As seen within the graph above, rhino poaching levels have only dramatically been increasing from around 2012. It is a fairly current issue that has been escalating fiercely and it has required the creation of revitalised tactics and objectives that correlate with these new statistics. This means that many of the campaigns and efforts developed to address this spike in poaching are relatively new and ongoing. Most of these new campaigns are yet to produce much information in regards to their outcomes and how successful they have been.

The links below provide research on three areas of research about rhino poaching and have been linked to different marketing strategies and methods in order to analyse them. In order to understand the potential effectiveness of the future campaigns, some research on other welfare campaigns on the same topics is included to analyse the campaigns further. These areas reflect many of the different stakeholders of this issue, including some of the major wildlife organisations committed to the fight to save Rhino’s, the actual consumer groups of rhino horn and the rhino’s themselves.

BLOG 1 – Companies incorporating animal welfare into their corporate social responsibility programs

BLOG 2 – A mix of current strategies and campaign efforts

BLOG 3 – A mix of potential future solutions

From looking at a number of the different campaigns and future proposals within the links above, the magnitude and severity of the issue is very clear. To conclude from what has been found it seems that no one solution by itself will work. Integrated campaigns and efforts are key to tackling every element of the issue from the consumer markets, to poachers to the illegal trafficking industry. Different marketing channels and consumer behaviour tactics are also essential to these as was seen in the need to change attitudes, raise awareness and reduce demand. The stakeholders involved here predominantly are the rhino’s and for their population to be saved there is a lot of pressure on wildlife organisations and if all these efforts don’t succeed in saving the rhino populations then theorists conclude that “The only long-term hope may lie in the effective protection of small, isolated populations” (Western, 1987), through conservation programs, which would be a very devastating outcome for such an amazing species.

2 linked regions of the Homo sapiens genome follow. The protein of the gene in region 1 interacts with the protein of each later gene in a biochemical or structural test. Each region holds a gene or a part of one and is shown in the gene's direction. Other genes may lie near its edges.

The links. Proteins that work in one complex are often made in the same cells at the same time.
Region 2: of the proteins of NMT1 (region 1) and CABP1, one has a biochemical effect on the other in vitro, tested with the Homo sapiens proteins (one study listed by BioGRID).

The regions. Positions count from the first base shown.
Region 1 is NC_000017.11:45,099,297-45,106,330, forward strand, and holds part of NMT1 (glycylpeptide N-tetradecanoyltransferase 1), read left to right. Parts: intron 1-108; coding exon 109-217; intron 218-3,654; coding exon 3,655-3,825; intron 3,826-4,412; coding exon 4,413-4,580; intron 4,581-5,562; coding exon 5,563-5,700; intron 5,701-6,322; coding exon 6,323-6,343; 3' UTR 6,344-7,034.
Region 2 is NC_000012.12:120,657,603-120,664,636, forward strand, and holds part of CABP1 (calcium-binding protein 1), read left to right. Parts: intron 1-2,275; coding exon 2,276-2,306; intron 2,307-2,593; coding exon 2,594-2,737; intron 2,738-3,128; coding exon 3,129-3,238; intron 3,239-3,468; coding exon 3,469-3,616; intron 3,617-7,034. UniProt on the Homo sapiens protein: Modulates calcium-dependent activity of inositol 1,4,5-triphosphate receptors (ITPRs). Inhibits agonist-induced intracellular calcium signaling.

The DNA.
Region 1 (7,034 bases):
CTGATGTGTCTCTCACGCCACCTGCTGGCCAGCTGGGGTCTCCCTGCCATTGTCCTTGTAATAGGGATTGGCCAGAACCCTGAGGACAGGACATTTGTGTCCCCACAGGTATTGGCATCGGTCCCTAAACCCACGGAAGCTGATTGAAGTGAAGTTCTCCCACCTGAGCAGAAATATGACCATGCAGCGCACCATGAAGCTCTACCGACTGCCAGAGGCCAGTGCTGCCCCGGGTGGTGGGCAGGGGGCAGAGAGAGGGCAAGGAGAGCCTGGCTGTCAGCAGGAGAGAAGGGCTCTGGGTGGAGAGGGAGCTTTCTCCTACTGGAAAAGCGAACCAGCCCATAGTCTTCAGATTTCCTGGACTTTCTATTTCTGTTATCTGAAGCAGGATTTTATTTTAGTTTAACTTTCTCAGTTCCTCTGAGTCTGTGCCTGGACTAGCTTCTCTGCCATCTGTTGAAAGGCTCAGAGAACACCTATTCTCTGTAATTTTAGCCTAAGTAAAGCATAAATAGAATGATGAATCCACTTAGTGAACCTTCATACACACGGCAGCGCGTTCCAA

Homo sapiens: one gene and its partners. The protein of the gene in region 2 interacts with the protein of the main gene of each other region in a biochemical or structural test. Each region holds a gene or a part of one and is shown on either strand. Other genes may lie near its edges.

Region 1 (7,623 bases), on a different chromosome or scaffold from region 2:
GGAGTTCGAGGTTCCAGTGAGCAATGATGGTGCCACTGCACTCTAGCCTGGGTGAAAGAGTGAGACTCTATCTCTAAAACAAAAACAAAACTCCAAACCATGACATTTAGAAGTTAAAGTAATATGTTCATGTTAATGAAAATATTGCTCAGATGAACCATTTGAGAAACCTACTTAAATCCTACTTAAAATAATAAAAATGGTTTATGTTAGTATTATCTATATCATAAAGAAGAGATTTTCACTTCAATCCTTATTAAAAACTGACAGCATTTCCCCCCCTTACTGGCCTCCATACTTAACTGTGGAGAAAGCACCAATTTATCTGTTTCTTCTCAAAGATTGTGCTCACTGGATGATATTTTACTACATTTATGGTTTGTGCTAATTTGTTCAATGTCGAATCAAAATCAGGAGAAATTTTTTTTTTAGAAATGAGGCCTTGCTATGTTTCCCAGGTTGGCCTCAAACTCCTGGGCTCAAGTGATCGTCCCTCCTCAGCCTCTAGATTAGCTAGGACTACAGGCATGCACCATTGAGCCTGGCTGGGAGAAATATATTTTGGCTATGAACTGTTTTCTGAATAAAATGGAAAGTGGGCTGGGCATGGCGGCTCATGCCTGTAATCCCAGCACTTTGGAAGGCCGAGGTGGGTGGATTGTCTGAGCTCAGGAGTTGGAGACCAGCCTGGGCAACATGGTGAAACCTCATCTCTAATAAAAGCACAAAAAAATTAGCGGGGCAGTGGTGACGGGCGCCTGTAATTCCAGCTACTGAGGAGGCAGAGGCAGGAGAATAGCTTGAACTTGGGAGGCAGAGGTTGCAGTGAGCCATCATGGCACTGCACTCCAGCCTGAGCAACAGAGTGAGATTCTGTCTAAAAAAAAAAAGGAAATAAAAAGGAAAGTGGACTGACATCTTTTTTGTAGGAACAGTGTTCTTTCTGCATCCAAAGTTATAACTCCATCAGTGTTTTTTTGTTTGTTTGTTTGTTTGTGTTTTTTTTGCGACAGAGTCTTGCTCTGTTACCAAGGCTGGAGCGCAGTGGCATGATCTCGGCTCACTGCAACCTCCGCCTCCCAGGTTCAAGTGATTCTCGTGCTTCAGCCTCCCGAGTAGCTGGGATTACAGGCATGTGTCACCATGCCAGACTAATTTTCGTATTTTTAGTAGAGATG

rhino bay


Poaching: The Statistics, Save The Rhino, Viewed 5 June 2015,

Rhino Population Figures, Save The Rhino, Viewed 6 June 2015,

Threats, World Wildlife Foundation, Viewed 5 June 2015,

Western, D 1987, Africa’s elephants and rhinos: Flagships in crisis/ Science Direct, vol. 2, no. 11, pp. 343-346

The NBA and The Rhino

One of the key ways in which companies help to tackle issues such as Rhino Poaching is by developing strong CSR (Corporate Social Responsibility) policies into their practises. These CSR policies recognise a businesses responsibility to the community that goes beyond what is required by the law. “It is a process with the aim to embrace responsibility for the company’s actions and encourage a positive impact through its activities on the environment, consumers, employees, communities and stakeholders” (Aprita Maheshkumar, 2013). One company who has utilized these policies in the fight to stop rhino poaching is The NBA (National Basketball Association).

Firstly The NBA has incorporated animal welfare into its global social responsibility program, which aims to reduce the illegal trade of wildlife products in china. This time around they have teamed up with WildAid in an effort to dramatically reduce the consumption of wildlife products in china and Vietnam. They launched a campaign entitled ‘No Hype’, dedicated towards reducing demand for ivory and rhino horn. “ ‘No Hype’ is part of WildAid’s ‘when the buying stops, the killing can too’ campaign led by former NBA star Yao Ming” (WildAid) and the campaign material also featured another six NBA players including Pau Gasol, Tyson Chandler, Al Horford, Serge Ibaka, Thabo Sefolosha and Joakim Noah.